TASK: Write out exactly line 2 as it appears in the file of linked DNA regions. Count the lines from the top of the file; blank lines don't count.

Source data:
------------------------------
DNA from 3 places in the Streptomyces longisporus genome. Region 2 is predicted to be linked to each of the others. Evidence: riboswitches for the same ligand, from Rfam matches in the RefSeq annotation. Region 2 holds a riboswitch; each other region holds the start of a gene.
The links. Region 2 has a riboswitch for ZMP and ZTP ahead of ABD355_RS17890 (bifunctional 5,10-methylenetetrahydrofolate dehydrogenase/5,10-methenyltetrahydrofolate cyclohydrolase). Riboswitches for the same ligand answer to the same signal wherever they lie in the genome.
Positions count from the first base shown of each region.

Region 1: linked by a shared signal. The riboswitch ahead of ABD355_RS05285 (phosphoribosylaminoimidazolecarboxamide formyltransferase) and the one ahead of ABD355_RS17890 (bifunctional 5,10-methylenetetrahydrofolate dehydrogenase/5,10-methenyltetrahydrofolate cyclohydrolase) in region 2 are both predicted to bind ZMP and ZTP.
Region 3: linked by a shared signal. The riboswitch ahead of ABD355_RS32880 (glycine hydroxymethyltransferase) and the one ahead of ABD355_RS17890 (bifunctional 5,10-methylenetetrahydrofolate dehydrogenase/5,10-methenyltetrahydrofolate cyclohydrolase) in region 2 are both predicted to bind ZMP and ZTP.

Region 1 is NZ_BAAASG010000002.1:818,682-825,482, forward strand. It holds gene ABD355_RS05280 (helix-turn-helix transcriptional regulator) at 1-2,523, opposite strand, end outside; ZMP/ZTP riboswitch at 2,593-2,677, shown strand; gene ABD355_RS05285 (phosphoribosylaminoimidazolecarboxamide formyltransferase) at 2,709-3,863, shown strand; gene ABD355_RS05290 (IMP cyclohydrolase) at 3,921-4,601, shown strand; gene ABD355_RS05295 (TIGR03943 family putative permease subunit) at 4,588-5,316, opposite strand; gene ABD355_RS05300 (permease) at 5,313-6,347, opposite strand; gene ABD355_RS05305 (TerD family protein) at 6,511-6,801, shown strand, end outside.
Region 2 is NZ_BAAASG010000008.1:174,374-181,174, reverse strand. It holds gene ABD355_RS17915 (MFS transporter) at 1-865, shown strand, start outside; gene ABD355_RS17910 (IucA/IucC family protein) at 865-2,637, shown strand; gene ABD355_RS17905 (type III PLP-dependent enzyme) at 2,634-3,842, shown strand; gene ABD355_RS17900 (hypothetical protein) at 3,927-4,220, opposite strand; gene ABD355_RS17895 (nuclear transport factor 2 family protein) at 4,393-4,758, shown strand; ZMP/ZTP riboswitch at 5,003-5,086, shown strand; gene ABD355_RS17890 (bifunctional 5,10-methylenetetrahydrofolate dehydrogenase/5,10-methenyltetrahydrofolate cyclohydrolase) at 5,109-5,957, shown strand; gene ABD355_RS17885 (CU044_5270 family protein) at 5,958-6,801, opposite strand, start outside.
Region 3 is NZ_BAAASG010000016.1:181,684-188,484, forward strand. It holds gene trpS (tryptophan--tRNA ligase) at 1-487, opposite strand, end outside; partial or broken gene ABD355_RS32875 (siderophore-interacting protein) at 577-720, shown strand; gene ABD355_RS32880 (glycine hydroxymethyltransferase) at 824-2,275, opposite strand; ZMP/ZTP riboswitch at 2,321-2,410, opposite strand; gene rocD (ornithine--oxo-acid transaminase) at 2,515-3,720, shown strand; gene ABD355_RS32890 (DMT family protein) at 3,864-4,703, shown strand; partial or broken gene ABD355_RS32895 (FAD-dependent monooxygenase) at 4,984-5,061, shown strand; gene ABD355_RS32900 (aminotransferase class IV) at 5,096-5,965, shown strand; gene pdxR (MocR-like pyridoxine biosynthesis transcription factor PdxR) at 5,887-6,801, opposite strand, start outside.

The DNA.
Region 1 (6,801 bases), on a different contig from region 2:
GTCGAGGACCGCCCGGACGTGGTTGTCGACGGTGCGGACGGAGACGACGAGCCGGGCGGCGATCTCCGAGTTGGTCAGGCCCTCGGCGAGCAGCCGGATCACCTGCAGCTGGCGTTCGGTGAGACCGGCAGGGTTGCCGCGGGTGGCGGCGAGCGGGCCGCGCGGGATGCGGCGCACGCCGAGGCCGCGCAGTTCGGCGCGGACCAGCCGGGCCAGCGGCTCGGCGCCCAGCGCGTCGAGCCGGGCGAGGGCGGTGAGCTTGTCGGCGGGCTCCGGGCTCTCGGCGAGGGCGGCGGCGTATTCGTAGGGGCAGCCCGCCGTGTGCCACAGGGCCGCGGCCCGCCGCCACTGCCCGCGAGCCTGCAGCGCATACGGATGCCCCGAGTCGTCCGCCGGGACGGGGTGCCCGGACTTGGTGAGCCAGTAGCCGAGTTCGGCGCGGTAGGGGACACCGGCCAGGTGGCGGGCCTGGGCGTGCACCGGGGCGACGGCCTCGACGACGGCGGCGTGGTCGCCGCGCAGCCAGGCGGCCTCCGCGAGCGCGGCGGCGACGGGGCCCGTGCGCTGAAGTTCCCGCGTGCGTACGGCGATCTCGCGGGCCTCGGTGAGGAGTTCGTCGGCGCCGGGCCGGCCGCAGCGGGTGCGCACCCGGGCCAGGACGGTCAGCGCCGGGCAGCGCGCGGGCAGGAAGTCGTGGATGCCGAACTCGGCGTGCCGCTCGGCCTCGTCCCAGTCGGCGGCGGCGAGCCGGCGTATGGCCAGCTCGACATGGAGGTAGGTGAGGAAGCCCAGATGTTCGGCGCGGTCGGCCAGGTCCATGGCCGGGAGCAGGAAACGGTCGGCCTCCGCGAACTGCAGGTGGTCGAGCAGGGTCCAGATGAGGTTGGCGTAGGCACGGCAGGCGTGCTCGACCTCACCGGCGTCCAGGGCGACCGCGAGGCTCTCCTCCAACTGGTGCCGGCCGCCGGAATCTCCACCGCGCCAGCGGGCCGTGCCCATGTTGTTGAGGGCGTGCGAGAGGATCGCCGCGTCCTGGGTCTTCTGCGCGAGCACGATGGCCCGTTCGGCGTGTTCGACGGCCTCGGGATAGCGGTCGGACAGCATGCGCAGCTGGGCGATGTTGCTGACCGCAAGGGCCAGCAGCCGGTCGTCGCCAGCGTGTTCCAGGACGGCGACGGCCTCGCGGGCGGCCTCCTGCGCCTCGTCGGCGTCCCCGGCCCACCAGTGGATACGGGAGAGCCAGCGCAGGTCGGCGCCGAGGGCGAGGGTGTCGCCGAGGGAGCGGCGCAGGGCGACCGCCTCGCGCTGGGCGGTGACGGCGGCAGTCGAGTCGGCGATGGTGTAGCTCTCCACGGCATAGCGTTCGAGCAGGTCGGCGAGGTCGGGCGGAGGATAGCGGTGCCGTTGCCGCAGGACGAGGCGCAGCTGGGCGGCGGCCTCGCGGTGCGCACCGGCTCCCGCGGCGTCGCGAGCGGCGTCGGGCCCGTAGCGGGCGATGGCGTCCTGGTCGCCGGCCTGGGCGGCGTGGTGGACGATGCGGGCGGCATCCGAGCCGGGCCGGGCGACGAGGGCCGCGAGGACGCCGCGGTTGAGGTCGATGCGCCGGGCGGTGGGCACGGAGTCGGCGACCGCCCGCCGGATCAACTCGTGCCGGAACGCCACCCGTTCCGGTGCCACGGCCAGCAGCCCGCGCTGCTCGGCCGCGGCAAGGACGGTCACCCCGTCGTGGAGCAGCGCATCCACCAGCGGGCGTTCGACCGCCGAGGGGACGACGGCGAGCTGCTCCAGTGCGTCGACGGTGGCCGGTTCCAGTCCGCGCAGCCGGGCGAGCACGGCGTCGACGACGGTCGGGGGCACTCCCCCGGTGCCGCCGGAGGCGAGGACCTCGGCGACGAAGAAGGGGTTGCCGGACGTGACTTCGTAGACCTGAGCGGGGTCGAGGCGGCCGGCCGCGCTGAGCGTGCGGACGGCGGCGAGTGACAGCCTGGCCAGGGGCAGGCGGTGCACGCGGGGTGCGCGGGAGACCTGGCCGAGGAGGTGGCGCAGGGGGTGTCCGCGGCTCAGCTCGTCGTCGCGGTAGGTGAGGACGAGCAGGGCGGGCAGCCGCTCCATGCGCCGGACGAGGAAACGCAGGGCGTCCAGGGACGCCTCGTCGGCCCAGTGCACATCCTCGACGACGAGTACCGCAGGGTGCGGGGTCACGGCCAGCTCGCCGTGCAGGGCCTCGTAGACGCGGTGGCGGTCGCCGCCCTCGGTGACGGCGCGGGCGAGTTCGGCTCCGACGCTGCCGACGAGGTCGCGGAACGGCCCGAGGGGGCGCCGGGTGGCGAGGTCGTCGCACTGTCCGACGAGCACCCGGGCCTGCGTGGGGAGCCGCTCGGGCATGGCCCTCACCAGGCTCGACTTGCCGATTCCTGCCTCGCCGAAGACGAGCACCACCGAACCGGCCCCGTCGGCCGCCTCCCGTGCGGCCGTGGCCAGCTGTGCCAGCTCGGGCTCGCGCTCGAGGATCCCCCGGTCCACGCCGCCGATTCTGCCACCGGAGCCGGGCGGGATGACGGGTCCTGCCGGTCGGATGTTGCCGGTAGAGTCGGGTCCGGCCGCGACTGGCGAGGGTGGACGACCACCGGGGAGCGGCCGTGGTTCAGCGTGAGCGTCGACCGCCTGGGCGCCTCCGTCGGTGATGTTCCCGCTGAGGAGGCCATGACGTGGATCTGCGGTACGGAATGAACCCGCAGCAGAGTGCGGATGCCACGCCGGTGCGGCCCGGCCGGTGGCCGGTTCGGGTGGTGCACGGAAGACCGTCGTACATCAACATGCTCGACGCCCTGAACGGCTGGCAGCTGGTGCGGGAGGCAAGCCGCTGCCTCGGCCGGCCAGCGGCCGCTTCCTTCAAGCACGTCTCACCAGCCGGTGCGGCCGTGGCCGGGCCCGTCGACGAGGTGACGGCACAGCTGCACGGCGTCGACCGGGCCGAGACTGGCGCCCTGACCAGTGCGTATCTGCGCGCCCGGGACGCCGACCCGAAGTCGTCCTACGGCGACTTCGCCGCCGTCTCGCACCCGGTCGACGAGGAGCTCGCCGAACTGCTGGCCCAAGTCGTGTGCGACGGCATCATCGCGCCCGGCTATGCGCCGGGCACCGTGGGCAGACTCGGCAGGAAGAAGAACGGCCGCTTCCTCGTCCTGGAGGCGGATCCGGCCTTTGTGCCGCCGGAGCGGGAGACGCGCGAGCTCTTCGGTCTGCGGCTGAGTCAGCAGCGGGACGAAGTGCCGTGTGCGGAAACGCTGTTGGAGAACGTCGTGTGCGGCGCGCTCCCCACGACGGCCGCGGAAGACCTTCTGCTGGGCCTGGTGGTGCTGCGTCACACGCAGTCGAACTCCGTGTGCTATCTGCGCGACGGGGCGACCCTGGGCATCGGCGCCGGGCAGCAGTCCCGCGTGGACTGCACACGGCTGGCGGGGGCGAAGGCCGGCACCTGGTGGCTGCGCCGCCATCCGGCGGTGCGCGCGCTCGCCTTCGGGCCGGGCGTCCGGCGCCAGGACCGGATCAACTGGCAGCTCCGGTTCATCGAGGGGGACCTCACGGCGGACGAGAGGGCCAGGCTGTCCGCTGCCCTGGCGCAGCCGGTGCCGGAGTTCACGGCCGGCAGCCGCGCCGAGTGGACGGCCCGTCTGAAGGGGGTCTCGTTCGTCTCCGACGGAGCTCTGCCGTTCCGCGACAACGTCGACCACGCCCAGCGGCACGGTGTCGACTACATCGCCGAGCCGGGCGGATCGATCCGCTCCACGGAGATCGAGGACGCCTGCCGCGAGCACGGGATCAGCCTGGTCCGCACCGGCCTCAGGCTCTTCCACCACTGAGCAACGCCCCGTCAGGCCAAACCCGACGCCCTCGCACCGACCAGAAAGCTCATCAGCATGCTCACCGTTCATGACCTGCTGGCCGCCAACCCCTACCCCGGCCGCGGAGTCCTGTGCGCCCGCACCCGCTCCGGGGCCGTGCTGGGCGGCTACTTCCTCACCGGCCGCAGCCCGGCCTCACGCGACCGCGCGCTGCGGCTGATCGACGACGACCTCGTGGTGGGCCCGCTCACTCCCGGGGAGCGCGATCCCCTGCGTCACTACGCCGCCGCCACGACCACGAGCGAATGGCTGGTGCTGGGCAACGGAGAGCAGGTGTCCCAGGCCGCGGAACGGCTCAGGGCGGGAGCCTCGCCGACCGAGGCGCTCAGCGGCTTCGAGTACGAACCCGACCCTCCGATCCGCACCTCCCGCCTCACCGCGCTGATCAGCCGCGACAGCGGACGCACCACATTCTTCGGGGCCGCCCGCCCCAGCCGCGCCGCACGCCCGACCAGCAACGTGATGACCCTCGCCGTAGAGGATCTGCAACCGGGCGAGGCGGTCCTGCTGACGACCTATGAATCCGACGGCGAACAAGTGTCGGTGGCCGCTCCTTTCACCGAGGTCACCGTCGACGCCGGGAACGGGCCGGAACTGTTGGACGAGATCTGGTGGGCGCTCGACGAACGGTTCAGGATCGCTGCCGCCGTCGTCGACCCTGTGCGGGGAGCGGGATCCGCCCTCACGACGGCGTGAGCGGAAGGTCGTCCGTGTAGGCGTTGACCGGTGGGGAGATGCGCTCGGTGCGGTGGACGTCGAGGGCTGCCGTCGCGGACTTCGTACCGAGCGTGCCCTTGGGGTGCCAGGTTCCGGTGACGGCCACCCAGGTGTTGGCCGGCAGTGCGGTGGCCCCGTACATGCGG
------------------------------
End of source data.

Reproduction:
The links. Region 2 has a riboswitch for ZMP and ZTP ahead of ABD355_RS17890 (bifunctional 5,10-methylenetetrahydrofolate dehydrogenase/5,10-methenyltetrahydrofolate cyclohydrolase). Riboswitches for the same ligand answer to the same signal wherever they lie in the genome.